• Adrianna Hernandez

    This article is really informative. It made me question the reality of following orders against our will just to satisfy. These types of experiments are really alarming and makes us think that many times reality surpasses fiction. It’s crazy to think that there’s still fallacy of thinking that because someone is an authority figure. It really had me interested all the way till the end.

  • Bailey Godwin

    This experiment definitely explains or at least helps me understand how people can just take lives due to an instruction. It is shocking to see that so many people would continue to shock the student just because the instructor was telling them to. This makes me put myself in their shoes and ask myself what I would do in their place. It is hard to understand how our human nature is disregarded just for an instruction.

  • Antonio Holverstott

    This experiment proves two things about the nature of the human conscience. Everybody has a sense of what is right or wrong, but we decide to do what is wrong more often than is morally upright. Also, it proves that people naturally depend on figures of authority to give them guidance on their actions which sometimes overrides their own conscience.

  • Jose Chaman

    This article is really informative. I had never questioned the reality of following orders against our will just to satisfy the macabre thought of someone known, even when they knew they should stop. These types of experiments are really alarming and makes us think that many times reality surpasses fiction. It is incredible to think that there is still that fallacy of thinking that because someone is an authority figure, they must know what they are doing.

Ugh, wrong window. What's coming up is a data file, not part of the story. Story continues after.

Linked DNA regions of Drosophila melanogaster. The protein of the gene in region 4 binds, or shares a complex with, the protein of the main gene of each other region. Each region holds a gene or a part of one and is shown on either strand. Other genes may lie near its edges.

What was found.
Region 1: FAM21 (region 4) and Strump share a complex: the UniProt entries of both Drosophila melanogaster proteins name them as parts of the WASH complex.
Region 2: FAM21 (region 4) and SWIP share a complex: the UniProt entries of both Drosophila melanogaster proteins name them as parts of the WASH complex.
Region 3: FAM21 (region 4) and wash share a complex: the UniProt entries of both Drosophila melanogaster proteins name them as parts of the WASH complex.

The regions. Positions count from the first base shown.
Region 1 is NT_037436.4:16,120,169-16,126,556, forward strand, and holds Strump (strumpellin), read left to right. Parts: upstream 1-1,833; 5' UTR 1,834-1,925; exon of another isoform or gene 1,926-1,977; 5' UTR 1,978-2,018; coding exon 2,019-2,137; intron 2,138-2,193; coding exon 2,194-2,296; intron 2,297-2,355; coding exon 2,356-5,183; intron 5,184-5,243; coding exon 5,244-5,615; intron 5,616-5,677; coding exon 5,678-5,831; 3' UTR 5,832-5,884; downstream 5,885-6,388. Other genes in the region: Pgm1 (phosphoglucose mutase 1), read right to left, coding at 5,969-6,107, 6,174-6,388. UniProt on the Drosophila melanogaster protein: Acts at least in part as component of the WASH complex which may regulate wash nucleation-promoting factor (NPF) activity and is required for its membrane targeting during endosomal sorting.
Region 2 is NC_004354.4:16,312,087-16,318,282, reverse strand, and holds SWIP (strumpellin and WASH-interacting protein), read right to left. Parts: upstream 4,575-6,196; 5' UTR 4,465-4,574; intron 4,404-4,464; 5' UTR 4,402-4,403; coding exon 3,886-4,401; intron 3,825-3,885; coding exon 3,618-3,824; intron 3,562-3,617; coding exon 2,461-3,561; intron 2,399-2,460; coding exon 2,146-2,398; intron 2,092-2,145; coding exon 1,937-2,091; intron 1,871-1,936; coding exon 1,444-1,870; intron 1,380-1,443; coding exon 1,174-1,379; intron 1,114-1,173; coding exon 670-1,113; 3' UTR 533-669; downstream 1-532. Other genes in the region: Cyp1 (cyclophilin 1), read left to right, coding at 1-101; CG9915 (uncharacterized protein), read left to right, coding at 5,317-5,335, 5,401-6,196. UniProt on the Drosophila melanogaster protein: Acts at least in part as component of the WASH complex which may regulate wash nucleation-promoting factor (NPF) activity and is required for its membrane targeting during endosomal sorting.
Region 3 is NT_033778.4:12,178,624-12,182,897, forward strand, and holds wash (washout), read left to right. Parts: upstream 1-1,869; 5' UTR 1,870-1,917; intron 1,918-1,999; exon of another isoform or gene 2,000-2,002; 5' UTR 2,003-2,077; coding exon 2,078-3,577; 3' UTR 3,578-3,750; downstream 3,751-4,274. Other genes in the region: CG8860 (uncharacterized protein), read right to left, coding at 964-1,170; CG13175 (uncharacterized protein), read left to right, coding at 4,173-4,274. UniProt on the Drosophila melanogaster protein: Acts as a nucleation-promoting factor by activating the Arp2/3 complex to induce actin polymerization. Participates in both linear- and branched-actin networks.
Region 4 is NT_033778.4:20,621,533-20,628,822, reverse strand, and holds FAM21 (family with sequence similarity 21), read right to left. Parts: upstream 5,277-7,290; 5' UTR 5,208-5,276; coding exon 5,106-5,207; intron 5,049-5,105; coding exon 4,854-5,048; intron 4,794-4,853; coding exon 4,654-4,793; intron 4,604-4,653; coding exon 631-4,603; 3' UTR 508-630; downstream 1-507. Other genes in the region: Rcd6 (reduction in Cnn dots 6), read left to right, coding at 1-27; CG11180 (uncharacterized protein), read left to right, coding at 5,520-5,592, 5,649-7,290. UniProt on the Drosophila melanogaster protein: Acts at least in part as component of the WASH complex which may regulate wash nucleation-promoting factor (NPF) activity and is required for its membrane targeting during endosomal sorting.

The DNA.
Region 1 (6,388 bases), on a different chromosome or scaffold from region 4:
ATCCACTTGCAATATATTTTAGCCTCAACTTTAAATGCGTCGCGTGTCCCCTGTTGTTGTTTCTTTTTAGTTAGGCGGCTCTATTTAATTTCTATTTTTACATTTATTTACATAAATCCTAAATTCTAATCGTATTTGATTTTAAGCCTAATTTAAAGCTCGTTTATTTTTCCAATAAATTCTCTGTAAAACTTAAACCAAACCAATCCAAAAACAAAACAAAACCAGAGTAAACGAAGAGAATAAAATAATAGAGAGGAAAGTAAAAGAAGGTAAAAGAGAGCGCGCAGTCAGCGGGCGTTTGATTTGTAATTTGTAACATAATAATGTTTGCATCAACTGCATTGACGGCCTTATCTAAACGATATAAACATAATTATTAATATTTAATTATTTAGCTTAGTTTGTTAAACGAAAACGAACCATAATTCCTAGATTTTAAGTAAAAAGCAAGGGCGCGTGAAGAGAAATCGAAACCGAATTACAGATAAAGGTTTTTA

• Andrea Degollado

    Great article! Very well written article ! I think this article is truly interesting to read, it really makes you think.. It is shocking to read how so many people followed orders even though they disagreed. It also makes you think as to why people do what they do and how someone can have so much influence on another person. I loved this article! Truly one of my favorite!

  • Cassandra Sanchez

    This study is very interesting and makes you really think about if someone’s actions were intentional or if they were just listening to what someone else told them to do. Through the possibility that maybe some people were just following orders I feel like they should know when an action is morally wrong and that they should stop immediately even if the consequences could be very harmful.